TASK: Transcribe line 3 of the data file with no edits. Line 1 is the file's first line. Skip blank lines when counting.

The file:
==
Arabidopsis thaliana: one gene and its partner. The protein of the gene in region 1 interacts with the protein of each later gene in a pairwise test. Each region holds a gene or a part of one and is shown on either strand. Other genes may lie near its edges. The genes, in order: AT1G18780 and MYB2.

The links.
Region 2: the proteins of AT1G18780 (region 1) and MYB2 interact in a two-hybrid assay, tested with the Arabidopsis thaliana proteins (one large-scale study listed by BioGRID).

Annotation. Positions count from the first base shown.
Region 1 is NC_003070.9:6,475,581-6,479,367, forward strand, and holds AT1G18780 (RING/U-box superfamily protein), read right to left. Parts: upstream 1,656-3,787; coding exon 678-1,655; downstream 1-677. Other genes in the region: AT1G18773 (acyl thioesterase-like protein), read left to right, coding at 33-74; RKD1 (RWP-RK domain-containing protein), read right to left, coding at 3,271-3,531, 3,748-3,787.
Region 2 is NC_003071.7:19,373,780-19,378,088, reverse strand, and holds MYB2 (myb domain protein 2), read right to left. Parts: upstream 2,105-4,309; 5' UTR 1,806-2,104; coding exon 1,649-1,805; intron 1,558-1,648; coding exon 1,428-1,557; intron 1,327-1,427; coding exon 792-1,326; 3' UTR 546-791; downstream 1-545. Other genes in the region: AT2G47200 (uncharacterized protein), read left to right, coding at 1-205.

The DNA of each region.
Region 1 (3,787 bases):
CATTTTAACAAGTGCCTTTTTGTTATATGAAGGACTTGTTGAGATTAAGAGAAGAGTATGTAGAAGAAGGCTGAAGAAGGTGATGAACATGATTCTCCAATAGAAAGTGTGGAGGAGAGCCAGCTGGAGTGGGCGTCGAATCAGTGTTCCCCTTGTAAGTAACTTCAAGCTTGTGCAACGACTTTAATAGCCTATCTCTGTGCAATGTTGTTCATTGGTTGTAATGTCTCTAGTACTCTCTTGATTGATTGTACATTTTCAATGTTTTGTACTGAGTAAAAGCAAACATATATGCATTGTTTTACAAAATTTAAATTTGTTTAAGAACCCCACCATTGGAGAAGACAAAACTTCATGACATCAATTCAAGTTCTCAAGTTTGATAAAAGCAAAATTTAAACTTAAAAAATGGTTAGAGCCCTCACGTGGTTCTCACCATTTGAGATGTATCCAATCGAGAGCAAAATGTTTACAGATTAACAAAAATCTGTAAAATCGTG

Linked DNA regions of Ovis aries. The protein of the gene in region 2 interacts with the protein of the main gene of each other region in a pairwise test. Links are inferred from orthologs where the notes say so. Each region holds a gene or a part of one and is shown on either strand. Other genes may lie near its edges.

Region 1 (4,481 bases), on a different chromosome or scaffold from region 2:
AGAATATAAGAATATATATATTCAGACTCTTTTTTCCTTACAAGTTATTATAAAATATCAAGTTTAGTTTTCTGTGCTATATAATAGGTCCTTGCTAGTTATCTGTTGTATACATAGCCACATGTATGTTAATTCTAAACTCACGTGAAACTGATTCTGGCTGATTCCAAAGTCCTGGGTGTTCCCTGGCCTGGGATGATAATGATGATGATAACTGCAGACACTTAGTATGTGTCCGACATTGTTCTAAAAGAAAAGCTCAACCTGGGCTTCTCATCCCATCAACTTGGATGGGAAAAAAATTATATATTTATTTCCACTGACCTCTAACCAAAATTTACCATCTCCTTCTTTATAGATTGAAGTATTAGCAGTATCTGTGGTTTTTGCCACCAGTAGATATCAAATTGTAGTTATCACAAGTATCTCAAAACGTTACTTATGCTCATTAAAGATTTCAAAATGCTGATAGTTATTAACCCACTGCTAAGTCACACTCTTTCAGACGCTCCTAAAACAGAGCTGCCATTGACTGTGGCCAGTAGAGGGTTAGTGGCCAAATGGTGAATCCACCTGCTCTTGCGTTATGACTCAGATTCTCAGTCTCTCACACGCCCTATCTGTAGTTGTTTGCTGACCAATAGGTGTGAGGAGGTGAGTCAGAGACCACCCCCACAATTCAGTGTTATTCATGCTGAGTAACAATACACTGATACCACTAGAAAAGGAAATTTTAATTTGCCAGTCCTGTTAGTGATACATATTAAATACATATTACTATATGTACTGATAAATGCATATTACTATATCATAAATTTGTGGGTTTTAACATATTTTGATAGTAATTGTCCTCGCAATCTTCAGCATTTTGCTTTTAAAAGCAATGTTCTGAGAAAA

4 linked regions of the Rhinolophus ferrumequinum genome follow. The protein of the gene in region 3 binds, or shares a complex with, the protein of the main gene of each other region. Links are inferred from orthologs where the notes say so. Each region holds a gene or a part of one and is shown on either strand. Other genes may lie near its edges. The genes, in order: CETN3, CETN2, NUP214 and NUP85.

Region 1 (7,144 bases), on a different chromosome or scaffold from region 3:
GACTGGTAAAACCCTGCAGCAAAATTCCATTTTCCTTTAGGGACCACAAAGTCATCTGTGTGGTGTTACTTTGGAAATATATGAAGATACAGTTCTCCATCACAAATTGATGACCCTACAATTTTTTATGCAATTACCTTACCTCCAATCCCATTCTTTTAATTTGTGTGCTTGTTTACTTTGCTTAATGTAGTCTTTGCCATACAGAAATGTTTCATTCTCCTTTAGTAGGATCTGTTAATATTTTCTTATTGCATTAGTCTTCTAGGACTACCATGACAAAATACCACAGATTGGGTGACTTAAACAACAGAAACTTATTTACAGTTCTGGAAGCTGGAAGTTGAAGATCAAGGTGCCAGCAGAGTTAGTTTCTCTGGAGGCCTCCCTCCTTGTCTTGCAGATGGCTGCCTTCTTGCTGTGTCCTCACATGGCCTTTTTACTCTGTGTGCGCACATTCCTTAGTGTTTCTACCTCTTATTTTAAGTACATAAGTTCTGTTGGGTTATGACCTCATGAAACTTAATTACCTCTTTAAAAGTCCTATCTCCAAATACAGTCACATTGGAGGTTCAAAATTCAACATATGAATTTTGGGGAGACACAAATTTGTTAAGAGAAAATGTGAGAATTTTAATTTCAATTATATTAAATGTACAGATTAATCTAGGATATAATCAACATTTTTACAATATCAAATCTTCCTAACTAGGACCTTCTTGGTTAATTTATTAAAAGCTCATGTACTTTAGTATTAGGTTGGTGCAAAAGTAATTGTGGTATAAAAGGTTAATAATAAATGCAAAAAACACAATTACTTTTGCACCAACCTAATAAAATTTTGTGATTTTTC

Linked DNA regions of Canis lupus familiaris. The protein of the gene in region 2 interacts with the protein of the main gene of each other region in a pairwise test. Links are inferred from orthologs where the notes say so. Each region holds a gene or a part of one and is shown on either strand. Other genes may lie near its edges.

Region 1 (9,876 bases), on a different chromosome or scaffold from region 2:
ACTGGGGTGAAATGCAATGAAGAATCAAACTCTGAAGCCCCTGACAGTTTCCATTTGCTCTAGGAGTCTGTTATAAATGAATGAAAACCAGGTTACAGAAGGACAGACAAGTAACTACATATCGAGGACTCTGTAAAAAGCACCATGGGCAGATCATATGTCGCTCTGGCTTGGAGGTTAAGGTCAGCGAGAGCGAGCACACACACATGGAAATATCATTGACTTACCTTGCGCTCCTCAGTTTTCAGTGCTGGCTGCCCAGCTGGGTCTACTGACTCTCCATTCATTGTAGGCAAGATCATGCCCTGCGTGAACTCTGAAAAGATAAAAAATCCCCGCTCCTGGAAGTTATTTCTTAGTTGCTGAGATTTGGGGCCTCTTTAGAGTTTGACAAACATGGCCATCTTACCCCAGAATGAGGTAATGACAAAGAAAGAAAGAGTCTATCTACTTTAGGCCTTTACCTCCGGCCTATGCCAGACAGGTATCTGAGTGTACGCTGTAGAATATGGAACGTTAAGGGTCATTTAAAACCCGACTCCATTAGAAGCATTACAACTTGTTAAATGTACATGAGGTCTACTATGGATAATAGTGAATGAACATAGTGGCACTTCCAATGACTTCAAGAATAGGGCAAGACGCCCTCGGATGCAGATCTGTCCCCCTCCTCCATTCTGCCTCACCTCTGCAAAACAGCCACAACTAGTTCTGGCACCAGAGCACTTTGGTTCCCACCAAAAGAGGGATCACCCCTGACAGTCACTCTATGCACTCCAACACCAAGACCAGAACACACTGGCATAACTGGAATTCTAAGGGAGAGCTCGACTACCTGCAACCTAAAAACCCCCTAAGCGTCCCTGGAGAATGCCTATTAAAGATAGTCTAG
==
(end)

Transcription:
Region 2: the proteins of AT1G18780 (region 1) and MYB2 interact in a two-hybrid assay, tested with the Arabidopsis thaliana proteins (one large-scale study listed by BioGRID).